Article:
80 pounds short/shy of/from

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Messquito

Senior Member
Chinese - Taiwan 中文 Taiwanese Hokkien 臺語
Hi,

I came upon a line on 2 Broke Girl:
Max: You are 80 pounds and a coke addiction shy from being qualified to be a gay guy's female friend.

I read in the dictionary that "shy of" equals "short of", meaning "less than", but never see a definition for "shy from".
So I guess she either made a mistake or was using "shy from" as a mix of "shy of" and "away from" to mean something subtly different.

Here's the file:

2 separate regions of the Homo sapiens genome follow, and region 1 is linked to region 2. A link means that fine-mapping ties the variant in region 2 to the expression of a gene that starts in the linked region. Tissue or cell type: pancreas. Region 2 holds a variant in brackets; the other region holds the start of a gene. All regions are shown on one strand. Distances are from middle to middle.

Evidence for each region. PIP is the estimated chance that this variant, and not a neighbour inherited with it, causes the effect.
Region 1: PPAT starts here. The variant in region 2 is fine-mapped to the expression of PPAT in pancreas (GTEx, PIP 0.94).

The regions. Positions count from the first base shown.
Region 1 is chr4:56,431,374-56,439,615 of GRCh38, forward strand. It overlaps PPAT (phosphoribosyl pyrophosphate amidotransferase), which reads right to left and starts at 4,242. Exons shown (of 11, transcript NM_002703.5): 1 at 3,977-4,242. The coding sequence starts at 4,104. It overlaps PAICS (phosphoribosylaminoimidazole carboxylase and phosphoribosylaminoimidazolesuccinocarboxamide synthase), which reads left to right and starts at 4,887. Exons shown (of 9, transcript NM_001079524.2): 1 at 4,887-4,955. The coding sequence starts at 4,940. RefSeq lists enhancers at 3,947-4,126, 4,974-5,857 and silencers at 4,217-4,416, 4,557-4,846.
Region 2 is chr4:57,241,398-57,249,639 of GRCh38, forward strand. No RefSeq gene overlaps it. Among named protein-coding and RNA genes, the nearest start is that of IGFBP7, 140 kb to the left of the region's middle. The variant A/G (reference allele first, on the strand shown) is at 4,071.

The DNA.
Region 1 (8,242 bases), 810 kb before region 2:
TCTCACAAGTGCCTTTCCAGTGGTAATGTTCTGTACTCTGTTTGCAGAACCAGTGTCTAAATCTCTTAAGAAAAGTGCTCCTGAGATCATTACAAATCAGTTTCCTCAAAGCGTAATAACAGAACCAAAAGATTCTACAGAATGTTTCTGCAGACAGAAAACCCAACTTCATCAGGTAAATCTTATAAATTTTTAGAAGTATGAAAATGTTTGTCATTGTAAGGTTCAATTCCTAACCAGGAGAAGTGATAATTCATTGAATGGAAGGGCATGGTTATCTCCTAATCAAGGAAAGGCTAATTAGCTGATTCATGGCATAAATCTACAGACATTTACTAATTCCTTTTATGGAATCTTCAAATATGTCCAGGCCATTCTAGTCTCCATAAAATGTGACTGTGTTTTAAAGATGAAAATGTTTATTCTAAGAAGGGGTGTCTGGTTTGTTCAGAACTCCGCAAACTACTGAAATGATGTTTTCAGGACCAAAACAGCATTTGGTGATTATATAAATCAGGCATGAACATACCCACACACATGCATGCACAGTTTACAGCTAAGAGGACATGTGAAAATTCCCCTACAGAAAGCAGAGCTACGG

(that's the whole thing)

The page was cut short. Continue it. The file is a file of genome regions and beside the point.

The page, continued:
Is my guess right? Is it an appropriate use, and if yes, can I replace it with "short from"?
 
  • heypresto

    Senior Member
    English - England
    I would have expected 'shy of' here too. I don't think it's a deliberate attempt to convey something subtly different. (if it is, the difference is lost on me :)), but just an alternative (AE?) usage the writer chose to use.
     

    Myridon

    Senior Member
    English - US
    I would say it combines two structures.
    If I were to say the two things separately, I might say:
    You are 80 pounds shy of...
    and
    You are a coke addiction away from...
    Being picky, I would agree that it's odd, but it's not so odd that I would have noticed it while watching a TV show.
     
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